Monday, December 26, 2005

Debate with Fkm on a whole mumbo-jumbo of issues regarding tradition... Pt. I

Fkm posts a response to my earlier post regarding the documentary hypthesis. Basically, the thrust of my argument (or position if you want to call it that) is that the documentary hypothesis (or some version of it) isn't an unreasonable, violent reading of the text. It is rather a logical conclusion from a combination of a variety of tools of modern literary analysis. Further, I asked, why Hashem wants or requires us to believe otherwise (or indeed if He does require this) given that using the tools of the trade, so to speak, the conclusion is that the Torah seems to be compiled from sources, and at a later date than the period in the wilderness. In other words, its much the same question many people ask about the age of the universe, old v. young.

His responses, thirteen as I count 'em, are as follows, his is black and my paraphrase in blue, since I want him to see that I've understood him correcty. He can see how I understood his points and correct anything that I've misunderstood. I've also added some of my thoughts that I think do justice to his words but are not explicit in them--it is for this reason that you should read his post. First, a note: why am I doing this? It is not because I am a "frum skeptic" or because I want to debunk or destroy or that I want him to be wrong. I want him to be right (at least in essence if not in particulars). But I want to be convinced of it and so far this is just not terribly convincing:
1) Asking "why God would write something in a way that seems like there are multiple documents" is futile. How can anyone assume to know how it should be written if God actually dictated it?
DH starts with the a priori assumption that the Torah has human authorship (you mean we should take seriously the notion that God TALKS to PEOPLE? tsk, tsk, how naive.) and takes it apart from there. This elementary point is totally missed.
You can't argue that God could not have written it because "its not the style that we've come to expect from someone like God". All the evidence in favor of DH rests on analyzing the way HUMAN literature is usually written. Who says this analysis is appropriate for Divine literature?

1. No one can assume how God would write a Torah or what a divine document should look like. Saying that a Torah ought not have these anomalies is saying that we know what the Torah should look like. How can we know that? Furthermore, how do we know that the kind of analysis one uses in analyzing human-authored literature is appropriate to analyzing divine-authored literature?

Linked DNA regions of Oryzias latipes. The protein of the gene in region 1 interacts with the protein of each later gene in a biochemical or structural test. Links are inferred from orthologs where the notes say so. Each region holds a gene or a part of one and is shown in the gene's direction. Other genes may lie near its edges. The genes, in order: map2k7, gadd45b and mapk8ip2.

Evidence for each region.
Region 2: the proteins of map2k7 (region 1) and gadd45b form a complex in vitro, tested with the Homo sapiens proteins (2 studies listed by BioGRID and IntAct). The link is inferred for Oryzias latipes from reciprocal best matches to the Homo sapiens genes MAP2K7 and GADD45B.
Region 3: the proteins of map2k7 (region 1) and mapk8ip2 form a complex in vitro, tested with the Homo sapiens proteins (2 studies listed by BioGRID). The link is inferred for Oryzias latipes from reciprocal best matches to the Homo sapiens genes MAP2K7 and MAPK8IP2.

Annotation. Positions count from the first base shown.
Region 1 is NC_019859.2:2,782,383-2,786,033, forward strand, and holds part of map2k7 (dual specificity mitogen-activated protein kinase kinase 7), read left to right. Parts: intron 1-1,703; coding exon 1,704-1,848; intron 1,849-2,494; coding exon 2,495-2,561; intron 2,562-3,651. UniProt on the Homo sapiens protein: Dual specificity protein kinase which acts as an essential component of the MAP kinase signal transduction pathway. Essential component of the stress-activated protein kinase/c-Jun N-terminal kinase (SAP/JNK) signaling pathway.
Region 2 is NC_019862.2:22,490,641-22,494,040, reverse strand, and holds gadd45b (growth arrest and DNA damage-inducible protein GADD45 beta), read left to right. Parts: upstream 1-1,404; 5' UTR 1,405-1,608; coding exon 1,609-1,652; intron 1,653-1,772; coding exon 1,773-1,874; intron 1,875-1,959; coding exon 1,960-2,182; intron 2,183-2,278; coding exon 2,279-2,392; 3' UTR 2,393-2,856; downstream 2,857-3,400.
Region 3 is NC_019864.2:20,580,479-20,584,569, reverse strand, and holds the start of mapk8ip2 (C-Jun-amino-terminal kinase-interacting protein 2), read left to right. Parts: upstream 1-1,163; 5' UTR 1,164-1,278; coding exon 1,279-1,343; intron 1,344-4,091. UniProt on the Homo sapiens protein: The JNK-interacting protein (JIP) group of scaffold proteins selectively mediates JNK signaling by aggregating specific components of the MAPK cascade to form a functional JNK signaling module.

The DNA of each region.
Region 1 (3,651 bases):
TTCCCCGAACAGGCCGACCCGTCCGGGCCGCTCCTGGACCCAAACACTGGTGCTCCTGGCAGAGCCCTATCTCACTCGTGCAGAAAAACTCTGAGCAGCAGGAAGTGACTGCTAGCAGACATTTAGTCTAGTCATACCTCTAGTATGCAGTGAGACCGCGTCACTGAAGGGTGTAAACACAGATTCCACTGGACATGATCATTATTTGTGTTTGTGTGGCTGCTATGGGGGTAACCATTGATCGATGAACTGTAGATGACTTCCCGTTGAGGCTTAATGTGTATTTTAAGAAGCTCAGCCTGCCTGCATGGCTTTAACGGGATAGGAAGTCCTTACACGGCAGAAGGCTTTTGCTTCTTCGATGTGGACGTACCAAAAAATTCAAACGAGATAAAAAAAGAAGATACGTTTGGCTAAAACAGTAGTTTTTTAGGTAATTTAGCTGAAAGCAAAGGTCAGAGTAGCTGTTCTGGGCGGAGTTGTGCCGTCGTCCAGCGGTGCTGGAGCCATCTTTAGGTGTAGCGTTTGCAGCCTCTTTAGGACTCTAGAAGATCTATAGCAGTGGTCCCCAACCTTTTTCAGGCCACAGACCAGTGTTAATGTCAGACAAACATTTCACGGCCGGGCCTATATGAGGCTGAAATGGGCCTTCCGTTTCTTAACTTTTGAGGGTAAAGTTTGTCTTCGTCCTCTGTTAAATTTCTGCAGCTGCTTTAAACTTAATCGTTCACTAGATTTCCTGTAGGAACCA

The truth is that my position has nothing to do with claiming to know what a divine text should look like. The issue is really more about if it was written by one person and at the time tradition assigns to its authorship (roughly 3300 years ago). Of course, in theory, a divine text could look like anything. If we assume that the kinds of analysis we use in analyzing literature in general doesn't apply to the Torah then we are positing that tradition only utilizes a unique type of analysis not found in any other connection. But that's untrue. There is precedent in a whole host of traditional sources for all type of modern analyses used, whether comparative philology or principles like en miqra yotzi mi-dei peshuto or even comparative religion. At least some of the exegetic middot (principles) of R. Yishmael are not unique tools of analysis. Not only that, many modern scholars freely acknowledge their debt to the Jewish commentators of all ages and have about as much respect for them and their scholarship and their insights that we do.
2) The claim of Divine Authorship for the Torah doesn't come from HOW the Torah is written. No one is claiming that the Torah has a uniquely "divine style" which is what DH is purported to be refuting.
The claim of Divine authorship comes from the assertion that millions of witnesses claimed to have experienced God communicating information to Moses. That's it.
Debating this historical assertion has nothing to with DH.

2. The claim of divine authorship for the Torah has nothing to do with the style of writing, unlike, say the Islamic claims about the Qur'an as exquisite an unmatched literary masterpiece that humans can't produce. The claim of divine authorship rests on a form of the Kuzari principle (how can 600,000 people be convinced they saw something they didn't?).